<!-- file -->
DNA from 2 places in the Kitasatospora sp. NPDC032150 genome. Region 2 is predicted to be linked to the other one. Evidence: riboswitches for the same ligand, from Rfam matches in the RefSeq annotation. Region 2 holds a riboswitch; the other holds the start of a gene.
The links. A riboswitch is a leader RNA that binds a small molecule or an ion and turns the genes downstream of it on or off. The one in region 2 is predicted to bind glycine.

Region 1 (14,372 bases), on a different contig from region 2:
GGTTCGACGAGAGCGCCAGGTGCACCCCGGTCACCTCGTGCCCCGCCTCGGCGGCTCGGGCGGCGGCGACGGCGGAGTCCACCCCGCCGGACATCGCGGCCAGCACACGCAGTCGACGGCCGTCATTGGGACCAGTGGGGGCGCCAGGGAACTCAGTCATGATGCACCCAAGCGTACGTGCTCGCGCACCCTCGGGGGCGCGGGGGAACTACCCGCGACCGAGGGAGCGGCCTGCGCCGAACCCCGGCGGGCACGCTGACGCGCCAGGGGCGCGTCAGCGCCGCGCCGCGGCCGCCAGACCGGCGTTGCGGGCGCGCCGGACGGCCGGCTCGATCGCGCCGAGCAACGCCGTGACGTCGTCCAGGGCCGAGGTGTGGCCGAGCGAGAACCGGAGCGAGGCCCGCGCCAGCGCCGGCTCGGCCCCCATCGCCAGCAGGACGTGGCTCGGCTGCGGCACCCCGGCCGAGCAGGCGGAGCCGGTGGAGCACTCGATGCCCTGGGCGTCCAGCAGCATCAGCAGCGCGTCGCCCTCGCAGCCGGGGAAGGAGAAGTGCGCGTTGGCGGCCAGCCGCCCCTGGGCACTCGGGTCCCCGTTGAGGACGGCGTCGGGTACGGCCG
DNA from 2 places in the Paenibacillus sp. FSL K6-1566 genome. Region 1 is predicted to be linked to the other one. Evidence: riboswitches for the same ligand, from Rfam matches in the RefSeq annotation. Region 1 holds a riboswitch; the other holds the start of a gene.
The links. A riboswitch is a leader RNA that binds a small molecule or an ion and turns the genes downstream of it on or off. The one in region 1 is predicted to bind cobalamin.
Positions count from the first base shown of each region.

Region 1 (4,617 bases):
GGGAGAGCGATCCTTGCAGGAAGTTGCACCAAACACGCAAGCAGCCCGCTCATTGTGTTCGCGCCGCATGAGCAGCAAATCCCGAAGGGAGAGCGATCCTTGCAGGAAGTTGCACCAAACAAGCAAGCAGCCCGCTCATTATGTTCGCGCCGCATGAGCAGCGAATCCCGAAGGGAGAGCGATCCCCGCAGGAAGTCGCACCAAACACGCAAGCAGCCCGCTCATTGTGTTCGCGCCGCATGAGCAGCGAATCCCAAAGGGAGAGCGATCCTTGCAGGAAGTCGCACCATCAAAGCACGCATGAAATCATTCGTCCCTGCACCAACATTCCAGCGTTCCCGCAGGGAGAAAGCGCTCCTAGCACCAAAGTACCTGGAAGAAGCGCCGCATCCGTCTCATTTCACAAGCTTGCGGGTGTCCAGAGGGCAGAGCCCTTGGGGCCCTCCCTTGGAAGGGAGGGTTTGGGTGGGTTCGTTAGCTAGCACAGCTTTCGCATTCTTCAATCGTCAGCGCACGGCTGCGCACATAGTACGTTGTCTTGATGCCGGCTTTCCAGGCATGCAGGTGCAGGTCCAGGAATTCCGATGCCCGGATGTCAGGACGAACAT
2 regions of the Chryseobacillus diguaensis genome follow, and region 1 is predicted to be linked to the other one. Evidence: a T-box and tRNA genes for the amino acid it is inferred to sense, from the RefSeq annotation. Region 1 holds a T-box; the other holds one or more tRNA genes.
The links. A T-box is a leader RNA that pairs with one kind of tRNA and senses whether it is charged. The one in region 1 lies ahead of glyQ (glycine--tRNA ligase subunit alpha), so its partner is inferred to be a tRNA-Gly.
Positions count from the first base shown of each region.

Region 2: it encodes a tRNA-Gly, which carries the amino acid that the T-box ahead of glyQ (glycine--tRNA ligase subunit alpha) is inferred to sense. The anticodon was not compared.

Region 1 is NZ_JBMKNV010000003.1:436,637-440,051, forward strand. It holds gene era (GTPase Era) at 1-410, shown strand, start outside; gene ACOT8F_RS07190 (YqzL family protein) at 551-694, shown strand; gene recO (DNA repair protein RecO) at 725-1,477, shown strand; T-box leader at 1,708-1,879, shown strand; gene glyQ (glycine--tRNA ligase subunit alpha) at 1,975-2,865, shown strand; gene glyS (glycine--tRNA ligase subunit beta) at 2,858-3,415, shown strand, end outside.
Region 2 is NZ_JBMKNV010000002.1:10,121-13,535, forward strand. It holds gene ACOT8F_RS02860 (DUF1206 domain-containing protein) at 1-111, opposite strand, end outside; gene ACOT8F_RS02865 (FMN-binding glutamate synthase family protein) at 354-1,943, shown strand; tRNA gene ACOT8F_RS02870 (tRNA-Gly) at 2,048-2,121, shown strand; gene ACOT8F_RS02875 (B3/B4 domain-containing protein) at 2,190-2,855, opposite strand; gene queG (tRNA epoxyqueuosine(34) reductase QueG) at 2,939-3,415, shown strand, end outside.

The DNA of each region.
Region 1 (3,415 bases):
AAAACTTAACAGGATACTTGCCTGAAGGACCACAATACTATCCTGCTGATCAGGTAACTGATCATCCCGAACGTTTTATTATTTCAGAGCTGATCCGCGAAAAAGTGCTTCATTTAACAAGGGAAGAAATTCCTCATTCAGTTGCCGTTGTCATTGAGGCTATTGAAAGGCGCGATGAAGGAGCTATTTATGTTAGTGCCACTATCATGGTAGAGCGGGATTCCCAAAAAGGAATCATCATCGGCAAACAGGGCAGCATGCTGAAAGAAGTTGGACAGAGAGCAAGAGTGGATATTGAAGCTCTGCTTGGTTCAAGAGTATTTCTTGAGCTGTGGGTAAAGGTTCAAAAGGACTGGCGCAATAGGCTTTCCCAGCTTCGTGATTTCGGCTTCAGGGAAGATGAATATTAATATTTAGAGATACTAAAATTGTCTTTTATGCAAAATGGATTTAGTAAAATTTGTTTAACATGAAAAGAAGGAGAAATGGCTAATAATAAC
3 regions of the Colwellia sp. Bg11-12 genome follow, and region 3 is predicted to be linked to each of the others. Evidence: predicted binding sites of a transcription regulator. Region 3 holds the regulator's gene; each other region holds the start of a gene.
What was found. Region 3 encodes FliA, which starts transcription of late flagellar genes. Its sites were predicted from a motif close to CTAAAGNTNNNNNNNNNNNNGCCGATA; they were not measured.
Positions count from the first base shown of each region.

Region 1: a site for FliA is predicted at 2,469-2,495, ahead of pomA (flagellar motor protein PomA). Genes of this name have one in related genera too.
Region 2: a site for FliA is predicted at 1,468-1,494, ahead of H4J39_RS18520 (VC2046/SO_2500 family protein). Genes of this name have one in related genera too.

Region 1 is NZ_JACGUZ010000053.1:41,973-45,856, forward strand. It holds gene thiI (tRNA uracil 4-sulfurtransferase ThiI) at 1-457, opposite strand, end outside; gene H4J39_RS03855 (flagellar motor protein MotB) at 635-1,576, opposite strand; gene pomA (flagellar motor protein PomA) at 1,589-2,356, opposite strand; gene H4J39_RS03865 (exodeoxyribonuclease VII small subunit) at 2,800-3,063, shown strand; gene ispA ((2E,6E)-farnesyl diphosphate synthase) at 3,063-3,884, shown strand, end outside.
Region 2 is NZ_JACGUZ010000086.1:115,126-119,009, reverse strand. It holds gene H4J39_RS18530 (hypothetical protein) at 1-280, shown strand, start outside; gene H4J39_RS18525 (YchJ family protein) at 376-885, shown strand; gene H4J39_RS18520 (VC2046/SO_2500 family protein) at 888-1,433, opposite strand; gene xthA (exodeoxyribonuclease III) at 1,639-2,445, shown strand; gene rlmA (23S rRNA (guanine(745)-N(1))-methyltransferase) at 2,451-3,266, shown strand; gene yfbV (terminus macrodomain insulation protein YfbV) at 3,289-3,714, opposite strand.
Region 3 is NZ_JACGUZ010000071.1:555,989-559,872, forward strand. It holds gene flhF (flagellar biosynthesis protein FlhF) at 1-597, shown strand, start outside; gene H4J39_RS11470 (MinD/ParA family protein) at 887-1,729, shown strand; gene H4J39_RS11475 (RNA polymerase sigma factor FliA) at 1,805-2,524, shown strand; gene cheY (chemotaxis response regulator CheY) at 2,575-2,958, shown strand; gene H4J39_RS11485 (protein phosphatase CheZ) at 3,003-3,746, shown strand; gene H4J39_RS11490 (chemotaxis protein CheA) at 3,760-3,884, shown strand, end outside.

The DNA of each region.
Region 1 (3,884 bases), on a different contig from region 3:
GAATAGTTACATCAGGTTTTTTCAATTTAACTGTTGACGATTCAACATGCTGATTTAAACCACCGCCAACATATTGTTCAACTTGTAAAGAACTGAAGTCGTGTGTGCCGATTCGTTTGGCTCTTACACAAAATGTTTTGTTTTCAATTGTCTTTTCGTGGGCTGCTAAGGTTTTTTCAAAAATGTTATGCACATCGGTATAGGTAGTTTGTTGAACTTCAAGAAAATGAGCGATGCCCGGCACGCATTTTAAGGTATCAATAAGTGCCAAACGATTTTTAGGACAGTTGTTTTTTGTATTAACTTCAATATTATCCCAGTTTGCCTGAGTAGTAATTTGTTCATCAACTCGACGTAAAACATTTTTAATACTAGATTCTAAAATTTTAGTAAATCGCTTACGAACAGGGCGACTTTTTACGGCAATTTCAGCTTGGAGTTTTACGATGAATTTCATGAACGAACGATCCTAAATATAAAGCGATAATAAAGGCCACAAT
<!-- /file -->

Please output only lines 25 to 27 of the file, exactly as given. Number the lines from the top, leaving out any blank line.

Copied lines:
Region 2 is NZ_JACGUZ010000086.1:115,126-119,009, reverse strand. It holds gene H4J39_RS18530 (hypothetical protein) at 1-280, shown strand, start outside; gene H4J39_RS18525 (YchJ family protein) at 376-885, shown strand; gene H4J39_RS18520 (VC2046/SO_2500 family protein) at 888-1,433, opposite strand; gene xthA (exodeoxyribonuclease III) at 1,639-2,445, shown strand; gene rlmA (23S rRNA (guanine(745)-N(1))-methyltransferase) at 2,451-3,266, shown strand; gene yfbV (terminus macrodomain insulation protein YfbV) at 3,289-3,714, opposite strand.
Region 3 is NZ_JACGUZ010000071.1:555,989-559,872, forward strand. It holds gene flhF (flagellar biosynthesis protein FlhF) at 1-597, shown strand, start outside; gene H4J39_RS11470 (MinD/ParA family protein) at 887-1,729, shown strand; gene H4J39_RS11475 (RNA polymerase sigma factor FliA) at 1,805-2,524, shown strand; gene cheY (chemotaxis response regulator CheY) at 2,575-2,958, shown strand; gene H4J39_RS11485 (protein phosphatase CheZ) at 3,003-3,746, shown strand; gene H4J39_RS11490 (chemotaxis protein CheA) at 3,760-3,884, shown strand, end outside.

The DNA of each region.